Paintball games stopped in ancient wood

An inspector has upheld an enforcement notice directed against paintball games in a Northamptonshire wood after finding that the activity degraded the ecological value of a county wildlife site.

The site could accommodate up to 100 players who usually progressed through five locations during a day. The inspector found that while the trees had been little affected, the undergrowth and ground vegetation in the gaming sites had been trampled to bare earth. He estimated that the gaming sites had resulted in the loss of about 2ha of diverse woodland ground vegetation.

He inspected three sites that had not been used for three to four months. These areas remained mainly bare ground and there was little evidence of regrowth of vegetation over the summer period. He also found it hard to believe that birds' breeding activities would not be adversely affected by paint guns, flares and noise from up to 100 people shouting and crashing around every weekend.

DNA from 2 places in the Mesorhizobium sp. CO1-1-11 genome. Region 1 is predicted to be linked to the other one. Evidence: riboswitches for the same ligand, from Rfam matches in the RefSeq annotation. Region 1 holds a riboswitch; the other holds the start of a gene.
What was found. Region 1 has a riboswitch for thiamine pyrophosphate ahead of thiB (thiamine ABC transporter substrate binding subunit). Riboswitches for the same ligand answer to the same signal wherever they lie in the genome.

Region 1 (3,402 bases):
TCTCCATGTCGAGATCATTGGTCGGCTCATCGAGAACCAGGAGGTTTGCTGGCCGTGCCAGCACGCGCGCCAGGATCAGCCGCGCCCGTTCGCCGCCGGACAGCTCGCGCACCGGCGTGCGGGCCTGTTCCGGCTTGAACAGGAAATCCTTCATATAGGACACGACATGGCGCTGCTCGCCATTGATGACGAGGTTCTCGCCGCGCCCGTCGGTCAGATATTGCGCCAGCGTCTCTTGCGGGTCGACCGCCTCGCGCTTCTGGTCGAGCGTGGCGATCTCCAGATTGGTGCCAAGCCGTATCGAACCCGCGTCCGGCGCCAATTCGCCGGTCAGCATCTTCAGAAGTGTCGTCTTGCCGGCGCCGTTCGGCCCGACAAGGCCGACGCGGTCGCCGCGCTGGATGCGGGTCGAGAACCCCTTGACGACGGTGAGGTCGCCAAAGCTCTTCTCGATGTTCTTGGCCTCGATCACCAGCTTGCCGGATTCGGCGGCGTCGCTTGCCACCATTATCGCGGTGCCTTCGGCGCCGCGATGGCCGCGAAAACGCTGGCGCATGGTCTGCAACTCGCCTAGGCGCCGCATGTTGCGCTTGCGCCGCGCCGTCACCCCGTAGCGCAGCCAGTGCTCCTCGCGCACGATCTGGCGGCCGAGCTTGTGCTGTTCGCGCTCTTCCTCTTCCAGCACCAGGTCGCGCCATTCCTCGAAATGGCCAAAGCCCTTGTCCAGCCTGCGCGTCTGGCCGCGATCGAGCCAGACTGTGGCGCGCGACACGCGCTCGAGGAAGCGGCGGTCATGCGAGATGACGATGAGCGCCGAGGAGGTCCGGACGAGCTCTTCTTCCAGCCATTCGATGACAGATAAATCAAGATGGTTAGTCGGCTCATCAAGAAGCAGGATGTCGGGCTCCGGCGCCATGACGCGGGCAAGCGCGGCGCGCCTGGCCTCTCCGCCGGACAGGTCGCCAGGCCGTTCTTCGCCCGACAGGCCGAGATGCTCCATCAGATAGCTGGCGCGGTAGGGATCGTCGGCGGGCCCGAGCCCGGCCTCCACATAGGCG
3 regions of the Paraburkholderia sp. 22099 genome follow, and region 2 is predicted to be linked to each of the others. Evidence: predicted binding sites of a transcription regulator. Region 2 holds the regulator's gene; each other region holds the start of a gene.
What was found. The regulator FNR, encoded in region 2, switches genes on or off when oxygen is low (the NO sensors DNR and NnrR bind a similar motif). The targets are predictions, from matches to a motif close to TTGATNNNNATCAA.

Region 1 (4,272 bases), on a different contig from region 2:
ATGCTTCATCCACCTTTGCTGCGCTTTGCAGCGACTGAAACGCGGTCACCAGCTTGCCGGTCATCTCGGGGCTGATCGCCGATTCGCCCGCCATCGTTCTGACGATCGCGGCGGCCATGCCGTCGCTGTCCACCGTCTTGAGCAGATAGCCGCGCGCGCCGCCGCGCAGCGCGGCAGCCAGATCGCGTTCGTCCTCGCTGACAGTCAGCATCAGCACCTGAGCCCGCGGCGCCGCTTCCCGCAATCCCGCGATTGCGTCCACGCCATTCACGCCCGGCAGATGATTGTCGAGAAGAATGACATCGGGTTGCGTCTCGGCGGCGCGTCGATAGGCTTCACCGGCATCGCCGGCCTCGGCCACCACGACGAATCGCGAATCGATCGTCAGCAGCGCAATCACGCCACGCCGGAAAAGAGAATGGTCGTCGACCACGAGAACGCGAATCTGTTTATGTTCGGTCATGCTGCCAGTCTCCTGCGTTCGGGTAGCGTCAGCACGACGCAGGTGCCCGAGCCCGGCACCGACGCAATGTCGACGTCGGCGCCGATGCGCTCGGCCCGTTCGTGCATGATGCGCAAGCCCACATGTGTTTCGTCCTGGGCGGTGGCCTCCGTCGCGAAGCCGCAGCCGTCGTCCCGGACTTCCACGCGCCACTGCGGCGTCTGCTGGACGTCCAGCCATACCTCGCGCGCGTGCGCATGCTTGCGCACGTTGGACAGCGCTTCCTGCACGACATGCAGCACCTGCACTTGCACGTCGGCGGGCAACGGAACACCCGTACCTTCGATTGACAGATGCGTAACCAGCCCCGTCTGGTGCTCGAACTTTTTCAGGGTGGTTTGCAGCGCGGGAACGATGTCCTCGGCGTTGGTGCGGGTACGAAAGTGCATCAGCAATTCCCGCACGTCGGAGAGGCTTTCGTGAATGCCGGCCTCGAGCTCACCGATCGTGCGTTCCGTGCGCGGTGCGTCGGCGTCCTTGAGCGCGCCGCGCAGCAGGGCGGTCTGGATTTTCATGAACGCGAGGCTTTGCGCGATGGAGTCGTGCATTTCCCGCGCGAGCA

The inspector appreciated that paintball games are a popular and growing recreational activity but took the view that it was not a suitable site. He reasoned that there must be many wooded areas, such as conifer plantations, where such activities could take place with little ecological damage. He also held that the possible presence of dormice in the wood required a precautionary approach.

DCS Number 100-050-428

Inspector Clive Whitehouse; Written representations.

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